Anyway, back to the sea monkeys: it was a very long time before I actually saw any, and I don't recall whose house I was in. There was a small plastic tank full of cloudy, smelly, slimy water, with little multi-legged things squirming around in it. Doing tricks, I suppose. No sign of a castle or royal sceptres.

The rest of the story wasn't filled in until about 10 years ago, when my husband and I made a trip to Utah and saw millions of brine shrimp, the only creatures who can withstand the thick saline waters of the Great Salt Lake.

Oh, OK then (choke), but there was still the Onion Gum ("Tastes like. . . like. . . ONIONS! It's too funny!" This was one of our favorites. I devoted a whole post to this tiny ad, riffing on it with all sorts of different photographic/photoshop effects.) And there were the hundreds of strong man ads with pictures of nearly-nude, wildly overdeveloped men flexing every muscle at once. These seemed to interest my brother Arthur, though I have come to wonder about it since.

Comic book ads were all tied in with summers at Bondi, a resort in Muskoka that qualifies as a little bit of heaven on earth. (The fact that Bondi is still there, preserved by my friend Nancy and her brother Brian, is even more of a marvel, and somehow gives me hope). For two weeks we were absolutely free. And of course we didn't fully appreciate it: we rampaged through that time like wild horses, and before we knew it we came to that miserable moment when we began to count the days we had left.

I wonder to this day how many live chihuahuas were delivered to kids willing to sell photo-finishing door to door, or unload tubes of salve. Or that poor monkey: how would it survive, and wouldn't it be so full of fear that it would bite everyone? Attitudes towards animals were different then (and the word chihuahua wasn't even used: but for God's sake, if we were supposed to understand lilliputian, what was so hard about chihuahua??). They were freight to be shipped. I wonder how many kids just didn't tell their parents.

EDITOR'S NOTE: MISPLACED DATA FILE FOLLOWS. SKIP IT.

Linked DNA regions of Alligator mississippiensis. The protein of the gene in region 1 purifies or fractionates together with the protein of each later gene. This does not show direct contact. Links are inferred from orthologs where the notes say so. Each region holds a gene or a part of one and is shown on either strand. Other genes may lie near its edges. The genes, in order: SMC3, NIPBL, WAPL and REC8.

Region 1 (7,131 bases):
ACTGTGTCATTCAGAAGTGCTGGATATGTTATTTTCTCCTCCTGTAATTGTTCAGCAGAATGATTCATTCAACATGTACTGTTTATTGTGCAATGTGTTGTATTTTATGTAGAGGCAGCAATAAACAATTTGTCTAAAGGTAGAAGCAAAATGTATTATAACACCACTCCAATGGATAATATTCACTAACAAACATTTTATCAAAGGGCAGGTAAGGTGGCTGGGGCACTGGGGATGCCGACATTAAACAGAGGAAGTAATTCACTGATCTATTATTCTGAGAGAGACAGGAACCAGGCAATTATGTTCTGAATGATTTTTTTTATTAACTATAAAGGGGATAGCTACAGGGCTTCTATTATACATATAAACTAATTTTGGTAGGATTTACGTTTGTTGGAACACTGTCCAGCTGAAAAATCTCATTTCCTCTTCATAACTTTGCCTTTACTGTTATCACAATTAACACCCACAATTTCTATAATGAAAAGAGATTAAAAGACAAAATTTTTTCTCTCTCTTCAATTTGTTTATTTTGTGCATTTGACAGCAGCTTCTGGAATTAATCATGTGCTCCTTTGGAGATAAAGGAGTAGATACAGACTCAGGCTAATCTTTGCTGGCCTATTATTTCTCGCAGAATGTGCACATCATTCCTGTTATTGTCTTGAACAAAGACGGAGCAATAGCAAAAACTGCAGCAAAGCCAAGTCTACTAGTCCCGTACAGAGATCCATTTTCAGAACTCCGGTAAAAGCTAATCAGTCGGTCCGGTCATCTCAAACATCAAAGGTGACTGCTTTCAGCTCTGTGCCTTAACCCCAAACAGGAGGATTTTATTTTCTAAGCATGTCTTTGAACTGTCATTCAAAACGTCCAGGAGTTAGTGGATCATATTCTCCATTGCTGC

I used to wonder about Grog, until I saw a Hawaiian ti plant at some sort of horticultural display. You just stuck it in the ground, and, voila! a shade tree in minutes. Whether Grog kept producing another tail, and another and another and another, was anyone's guess. But what can you expect for a buck?

Seeing these again gives me that queer feeling of deeply-buried deja vu. Many of the ads have been so enhanced that they look a thousand times more vibrant than the original grainy, 2" square things, usually plastered together on a great exuberant wall of ads. (These make great wallpaper, by the way.) And I even solved a few mysteries. For example, I found out exactly what you got if you sent away for the 100 dolls.

These looked like very chintzy Monopoly tokens, all of them made of pink plastic. There were maybe 30 different designs, but the thing is, they were 2" high and about a billionth of an inch thick, standing up on bases like those farm animals I used to have. I saw a collection of them on eBay, where they are now worth a lot of money as collectibles (though only if the 100-piece set is intact: people do count them).

I don't know, I get the strangest feeling seeing these. Paradise Lost, then found again. Not having, of course, and not just looking, but coveting. We wanted these things, we ached for them as only a child can ache, a child with no money and no power and no parental approval. I know a buck meant a lot more then, but why go to so much effort for such a lousy return? And wouldn't most people want their money back?

I don't look at comics now, they're all different, though I guess you can snoop around and find vintage ones if you're willing to pay top dollar (and I'm not). We don't put 15 cents into an envelope to get Onion Gum, not when there's PayPal and the like. I don't save Kellogg's box tops and send away for little plastic submarines that you fill with baking soda. It's a whole different game.